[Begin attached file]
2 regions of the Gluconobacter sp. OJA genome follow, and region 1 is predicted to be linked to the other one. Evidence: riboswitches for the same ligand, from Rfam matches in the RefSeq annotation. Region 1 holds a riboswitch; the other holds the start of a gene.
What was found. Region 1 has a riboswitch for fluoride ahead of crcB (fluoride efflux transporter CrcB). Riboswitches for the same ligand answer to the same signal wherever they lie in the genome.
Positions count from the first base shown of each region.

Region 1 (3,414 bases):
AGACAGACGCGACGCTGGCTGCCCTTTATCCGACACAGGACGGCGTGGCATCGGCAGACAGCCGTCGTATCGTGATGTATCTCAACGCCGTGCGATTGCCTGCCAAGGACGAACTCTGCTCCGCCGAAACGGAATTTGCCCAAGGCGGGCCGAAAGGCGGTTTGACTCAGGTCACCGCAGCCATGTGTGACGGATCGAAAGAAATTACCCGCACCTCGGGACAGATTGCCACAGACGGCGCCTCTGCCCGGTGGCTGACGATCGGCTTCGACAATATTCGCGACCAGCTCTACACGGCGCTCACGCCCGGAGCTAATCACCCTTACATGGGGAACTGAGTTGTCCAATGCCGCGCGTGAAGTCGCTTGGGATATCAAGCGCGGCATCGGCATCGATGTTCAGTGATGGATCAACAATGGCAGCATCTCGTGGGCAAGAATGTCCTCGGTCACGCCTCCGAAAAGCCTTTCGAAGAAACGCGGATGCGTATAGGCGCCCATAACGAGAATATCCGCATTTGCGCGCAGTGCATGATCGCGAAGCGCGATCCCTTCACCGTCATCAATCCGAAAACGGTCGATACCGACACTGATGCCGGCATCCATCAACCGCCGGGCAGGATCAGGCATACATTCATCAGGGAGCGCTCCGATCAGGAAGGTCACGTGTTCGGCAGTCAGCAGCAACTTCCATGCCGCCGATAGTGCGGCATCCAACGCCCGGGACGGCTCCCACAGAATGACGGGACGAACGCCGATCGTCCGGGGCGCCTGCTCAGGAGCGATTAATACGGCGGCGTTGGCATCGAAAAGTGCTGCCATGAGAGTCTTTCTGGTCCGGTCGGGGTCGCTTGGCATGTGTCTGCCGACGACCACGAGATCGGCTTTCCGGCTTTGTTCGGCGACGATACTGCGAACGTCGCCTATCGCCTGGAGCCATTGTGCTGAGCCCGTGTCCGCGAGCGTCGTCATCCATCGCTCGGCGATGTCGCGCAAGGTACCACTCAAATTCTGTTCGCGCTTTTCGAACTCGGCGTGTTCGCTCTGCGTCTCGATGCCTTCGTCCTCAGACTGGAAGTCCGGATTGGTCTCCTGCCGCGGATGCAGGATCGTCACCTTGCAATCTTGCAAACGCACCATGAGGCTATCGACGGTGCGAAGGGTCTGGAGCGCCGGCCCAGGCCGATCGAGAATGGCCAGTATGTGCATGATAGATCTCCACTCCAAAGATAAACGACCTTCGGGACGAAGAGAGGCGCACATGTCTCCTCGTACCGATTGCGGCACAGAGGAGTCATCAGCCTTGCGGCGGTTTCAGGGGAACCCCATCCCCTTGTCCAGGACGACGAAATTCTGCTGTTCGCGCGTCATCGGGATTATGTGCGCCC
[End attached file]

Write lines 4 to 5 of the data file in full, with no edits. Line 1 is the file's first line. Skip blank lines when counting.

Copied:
Region 1 (3,414 bases):
AGACAGACGCGACGCTGGCTGCCCTTTATCCGACACAGGACGGCGTGGCATCGGCAGACAGCCGTCGTATCGTGATGTATCTCAACGCCGTGCGATTGCCTGCCAAGGACGAACTCTGCTCCGCCGAAACGGAATTTGCCCAAGGCGGGCCGAAAGGCGGTTTGACTCAGGTCACCGCAGCCATGTGTGACGGATCGAAAGAAATTACCCGCACCTCGGGACAGATTGCCACAGACGGCGCCTCTGCCCGGTGGCTGACGATCGGCTTCGACAATATTCGCGACCAGCTCTACACGGCGCTCACGCCCGGAGCTAATCACCCTTACATGGGGAACTGAGTTGTCCAATGCCGCGCGTGAAGTCGCTTGGGATATCAAGCGCGGCATCGGCATCGATGTTCAGTGATGGATCAACAATGGCAGCATCTCGTGGGCAAGAATGTCCTCGGTCACGCCTCCGAAAAGCCTTTCGAAGAAACGCGGATGCGTATAGGCGCCCATAACGAGAATATCCGCATTTGCGCGCAGTGCATGATCGCGAAGCGCGATCCCTTCACCGTCATCAATCCGAAAACGGTCGATACCGACACTGATGCCGGCATCCATCAACCGCCGGGCAGGATCAGGCATACATTCATCAGGGAGCGCTCCGATCAGGAAGGTCACGTGTTCGGCAGTCAGCAGCAACTTCCATGCCGCCGATAGTGCGGCATCCAACGCCCGGGACGGCTCCCACAGAATGACGGGACGAACGCCGATCGTCCGGGGCGCCTGCTCAGGAGCGATTAATACGGCGGCGTTGGCATCGAAAAGTGCTGCCATGAGAGTCTTTCTGGTCCGGTCGGGGTCGCTTGGCATGTGTCTGCCGACGACCACGAGATCGGCTTTCCGGCTTTGTTCGGCGACGATACTGCGAACGTCGCCTATCGCCTGGAGCCATTGTGCTGAGCCCGTGTCCGCGAGCGTCGTCATCCATCGCTCGGCGATGTCGCGCAAGGTACCACTCAAATTCTGTTCGCGCTTTTCGAACTCGGCGTGTTCGCTCTGCGTCTCGATGCCTTCGTCCTCAGACTGGAAGTCCGGATTGGTCTCCTGCCGCGGATGCAGGATCGTCACCTTGCAATCTTGCAAACGCACCATGAGGCTATCGACGGTGCGAAGGGTCTGGAGCGCCGGCCCAGGCCGATCGAGAATGGCCAGTATGTGCATGATAGATCTCCACTCCAAAGATAAACGACCTTCGGGACGAAGAGAGGCGCACATGTCTCCTCGTACCGATTGCGGCACAGAGGAGTCATCAGCCTTGCGGCGGTTTCAGGGGAACCCCATCCCCTTGTCCAGGACGACGAAATTCTGCTGTTCGCGCGTCATCGGGATTATGTGCGCCC